European and U.S. equity futures were trading firmly lower Monday as investors brace for a bumpy few sessions ahead of the Thanksgiving break amid stalled tax reform in the United States and the prospect of new elections in Germany.
Britain's FTSE 100 is slated to open around 20 points, or 0.2% lower at the start of trading, according to financial bookmakers IG, with gains again linked to the volatility of the pound, which topped the 1.32 mark in overnight Asia trading. Germany's DAX index is looking at a 100 point, or 0.75% slump at the opening bell, while bourses around the region are likely to experience similar declines.
The euro slipped heavily against the U.S. dollar in Asia trading and was marked at 1.1754 at the start of the European session. The weakness is linked, in part, to the breakdown of coalition government talks in Germany, where the pro-business Free Democrats walked out over the weekend, leaving Chancellor Angela Merkel with the likely option of forming a minority government with the Green party or calling fresh elections in the new year.
On Wall Street, the three major benchmarks are all expected to open lower again Monday, extending Friday's notable declines and adding further pressure to the stalled global market rally as competing tax reform proposals in the House and the Senate give rise to concern that a compromise may not be found prior to the Christmas break.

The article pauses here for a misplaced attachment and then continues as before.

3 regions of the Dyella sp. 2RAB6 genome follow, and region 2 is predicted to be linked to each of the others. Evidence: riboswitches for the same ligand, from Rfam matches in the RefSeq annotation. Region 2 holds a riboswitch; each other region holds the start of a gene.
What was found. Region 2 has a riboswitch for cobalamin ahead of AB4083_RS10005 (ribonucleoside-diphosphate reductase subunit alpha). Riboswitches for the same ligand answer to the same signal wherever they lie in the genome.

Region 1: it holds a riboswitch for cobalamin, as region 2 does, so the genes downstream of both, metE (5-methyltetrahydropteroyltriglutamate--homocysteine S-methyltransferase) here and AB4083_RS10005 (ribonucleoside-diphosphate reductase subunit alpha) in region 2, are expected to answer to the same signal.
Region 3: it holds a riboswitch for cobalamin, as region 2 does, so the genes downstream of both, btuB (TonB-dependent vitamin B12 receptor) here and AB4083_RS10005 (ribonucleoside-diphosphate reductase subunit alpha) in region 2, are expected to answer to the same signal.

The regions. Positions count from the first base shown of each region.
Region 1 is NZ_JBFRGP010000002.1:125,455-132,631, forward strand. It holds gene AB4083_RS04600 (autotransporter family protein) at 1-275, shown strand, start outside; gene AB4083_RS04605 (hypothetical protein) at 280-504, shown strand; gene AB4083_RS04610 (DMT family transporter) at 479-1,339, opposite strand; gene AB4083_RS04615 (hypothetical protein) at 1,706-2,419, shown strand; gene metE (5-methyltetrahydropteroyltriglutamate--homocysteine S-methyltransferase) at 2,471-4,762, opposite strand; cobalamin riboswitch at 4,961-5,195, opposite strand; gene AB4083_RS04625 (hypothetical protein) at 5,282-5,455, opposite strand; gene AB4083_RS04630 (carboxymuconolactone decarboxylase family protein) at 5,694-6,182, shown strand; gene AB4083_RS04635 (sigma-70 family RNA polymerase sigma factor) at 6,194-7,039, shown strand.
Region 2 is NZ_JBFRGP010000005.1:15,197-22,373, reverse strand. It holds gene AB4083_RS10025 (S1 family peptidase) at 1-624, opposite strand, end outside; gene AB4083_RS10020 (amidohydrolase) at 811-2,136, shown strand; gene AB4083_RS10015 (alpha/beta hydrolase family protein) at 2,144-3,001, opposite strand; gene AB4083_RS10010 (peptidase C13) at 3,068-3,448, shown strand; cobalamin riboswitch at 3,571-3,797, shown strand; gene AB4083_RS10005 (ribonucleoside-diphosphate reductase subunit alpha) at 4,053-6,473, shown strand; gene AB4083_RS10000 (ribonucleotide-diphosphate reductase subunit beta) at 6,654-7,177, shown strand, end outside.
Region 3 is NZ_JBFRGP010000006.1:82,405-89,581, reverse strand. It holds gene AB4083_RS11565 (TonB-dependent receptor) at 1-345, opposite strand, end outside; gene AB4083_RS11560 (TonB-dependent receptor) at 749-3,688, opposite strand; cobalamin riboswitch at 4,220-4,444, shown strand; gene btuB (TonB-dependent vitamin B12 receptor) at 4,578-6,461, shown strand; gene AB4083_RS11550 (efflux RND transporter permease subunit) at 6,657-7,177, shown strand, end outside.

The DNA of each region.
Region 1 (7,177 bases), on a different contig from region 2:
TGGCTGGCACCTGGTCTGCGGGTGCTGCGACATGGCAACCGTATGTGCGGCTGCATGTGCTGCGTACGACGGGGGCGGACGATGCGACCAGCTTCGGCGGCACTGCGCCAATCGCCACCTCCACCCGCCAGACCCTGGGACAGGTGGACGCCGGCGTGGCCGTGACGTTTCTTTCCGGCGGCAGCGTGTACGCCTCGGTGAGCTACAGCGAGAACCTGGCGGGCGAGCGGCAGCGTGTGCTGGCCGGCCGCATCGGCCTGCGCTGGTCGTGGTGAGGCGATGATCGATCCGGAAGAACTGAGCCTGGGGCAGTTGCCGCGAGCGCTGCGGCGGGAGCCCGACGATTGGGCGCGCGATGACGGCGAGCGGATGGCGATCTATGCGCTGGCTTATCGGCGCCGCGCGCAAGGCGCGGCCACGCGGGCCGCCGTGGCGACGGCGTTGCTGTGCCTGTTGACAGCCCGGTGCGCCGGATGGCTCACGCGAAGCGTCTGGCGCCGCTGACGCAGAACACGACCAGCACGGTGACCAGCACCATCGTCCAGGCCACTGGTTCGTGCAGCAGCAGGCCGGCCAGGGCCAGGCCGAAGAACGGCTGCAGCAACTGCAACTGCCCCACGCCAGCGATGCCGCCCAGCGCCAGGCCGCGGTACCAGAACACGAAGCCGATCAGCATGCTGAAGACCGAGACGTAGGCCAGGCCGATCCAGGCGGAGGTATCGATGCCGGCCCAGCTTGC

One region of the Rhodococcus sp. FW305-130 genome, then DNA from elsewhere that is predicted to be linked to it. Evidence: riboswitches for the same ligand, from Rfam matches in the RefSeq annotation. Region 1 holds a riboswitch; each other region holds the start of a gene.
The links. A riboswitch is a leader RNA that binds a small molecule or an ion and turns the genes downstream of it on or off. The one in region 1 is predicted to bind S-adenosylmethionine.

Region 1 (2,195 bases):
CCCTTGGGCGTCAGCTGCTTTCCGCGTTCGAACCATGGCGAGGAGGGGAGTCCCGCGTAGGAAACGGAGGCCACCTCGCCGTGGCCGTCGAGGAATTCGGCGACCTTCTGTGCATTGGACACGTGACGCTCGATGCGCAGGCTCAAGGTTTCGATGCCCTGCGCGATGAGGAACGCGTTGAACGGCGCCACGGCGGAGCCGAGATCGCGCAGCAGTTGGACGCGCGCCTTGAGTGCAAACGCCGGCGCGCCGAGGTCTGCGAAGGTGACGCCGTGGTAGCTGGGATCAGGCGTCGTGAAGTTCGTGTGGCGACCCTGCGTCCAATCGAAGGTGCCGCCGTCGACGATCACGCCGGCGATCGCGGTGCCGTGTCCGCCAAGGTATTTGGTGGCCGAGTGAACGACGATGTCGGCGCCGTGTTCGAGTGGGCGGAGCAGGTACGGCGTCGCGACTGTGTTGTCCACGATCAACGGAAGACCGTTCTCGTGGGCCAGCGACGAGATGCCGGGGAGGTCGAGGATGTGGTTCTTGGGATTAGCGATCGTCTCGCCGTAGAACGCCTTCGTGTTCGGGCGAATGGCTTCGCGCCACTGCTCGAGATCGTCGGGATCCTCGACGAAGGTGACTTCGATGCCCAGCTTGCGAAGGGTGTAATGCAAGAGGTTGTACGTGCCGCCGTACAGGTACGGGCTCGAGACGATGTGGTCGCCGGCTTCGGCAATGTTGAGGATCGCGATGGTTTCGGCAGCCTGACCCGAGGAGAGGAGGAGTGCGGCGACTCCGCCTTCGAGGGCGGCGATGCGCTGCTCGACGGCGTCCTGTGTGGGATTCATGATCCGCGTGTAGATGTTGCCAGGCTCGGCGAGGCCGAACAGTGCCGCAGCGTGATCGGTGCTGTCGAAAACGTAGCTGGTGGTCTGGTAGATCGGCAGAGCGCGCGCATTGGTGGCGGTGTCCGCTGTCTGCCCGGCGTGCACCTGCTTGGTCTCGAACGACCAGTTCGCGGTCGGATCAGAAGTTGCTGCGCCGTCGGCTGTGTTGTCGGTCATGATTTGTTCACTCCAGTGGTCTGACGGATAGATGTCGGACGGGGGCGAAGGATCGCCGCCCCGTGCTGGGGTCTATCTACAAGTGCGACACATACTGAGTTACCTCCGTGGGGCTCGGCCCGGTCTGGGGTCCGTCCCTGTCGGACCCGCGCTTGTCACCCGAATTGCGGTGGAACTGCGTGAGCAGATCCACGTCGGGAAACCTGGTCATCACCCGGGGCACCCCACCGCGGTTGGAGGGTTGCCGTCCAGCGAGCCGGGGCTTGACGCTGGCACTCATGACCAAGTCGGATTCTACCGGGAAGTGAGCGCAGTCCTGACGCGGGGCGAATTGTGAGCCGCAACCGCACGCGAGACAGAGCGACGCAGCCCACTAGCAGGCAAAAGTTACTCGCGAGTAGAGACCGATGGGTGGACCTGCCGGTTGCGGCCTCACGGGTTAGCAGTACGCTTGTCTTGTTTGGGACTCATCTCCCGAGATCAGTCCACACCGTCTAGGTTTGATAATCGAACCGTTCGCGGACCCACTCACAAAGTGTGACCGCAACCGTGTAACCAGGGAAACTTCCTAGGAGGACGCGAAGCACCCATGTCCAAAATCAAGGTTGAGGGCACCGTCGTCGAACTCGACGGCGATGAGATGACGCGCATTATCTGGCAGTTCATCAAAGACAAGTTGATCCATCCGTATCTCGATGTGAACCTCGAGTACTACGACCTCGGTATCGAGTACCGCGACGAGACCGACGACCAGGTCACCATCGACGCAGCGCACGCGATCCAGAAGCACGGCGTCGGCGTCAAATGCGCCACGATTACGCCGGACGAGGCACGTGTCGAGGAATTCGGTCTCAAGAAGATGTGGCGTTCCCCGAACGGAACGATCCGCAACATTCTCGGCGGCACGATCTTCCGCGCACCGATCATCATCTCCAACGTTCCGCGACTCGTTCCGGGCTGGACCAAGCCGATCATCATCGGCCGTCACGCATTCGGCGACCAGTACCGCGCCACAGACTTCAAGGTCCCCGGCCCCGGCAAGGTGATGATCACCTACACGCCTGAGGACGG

Dow Jones Industrial Average mini futures were seen 48 points, or 0.21% lower in overnight trading while mini futures for the broader S&P 500 were marked 6.5 points, or 0.25% into the red.
The equity moves followed a weaker session in Asia where the Nikkei 225 gave back around 0.6% on the first session of the week to close at 22,261.7 points and the broadest measure of regional share prices, the MSCI Asia ex-Japan index, slipped 0.05% thanks in part to weakness in Chinese stocks linked to regulatory changes in the asset management industry.
Global oil prices, however, were largely inert in overnight and into the European session as investors hold positions into next weeks OPEC meeting in Vienna, where members will try to come to an agreement on production cuts that have taken 1.8 million barrels per day from the market and are expected to expire in March.
Brent crude futures contracts for January delivery, the global benchmark, were seen 10 cents lower at $63.58 while West Texas Intermediate crude for the same month, which is more tightly linked to U.S. prices, were marked 10 cents higher at $56.72 per barrel.
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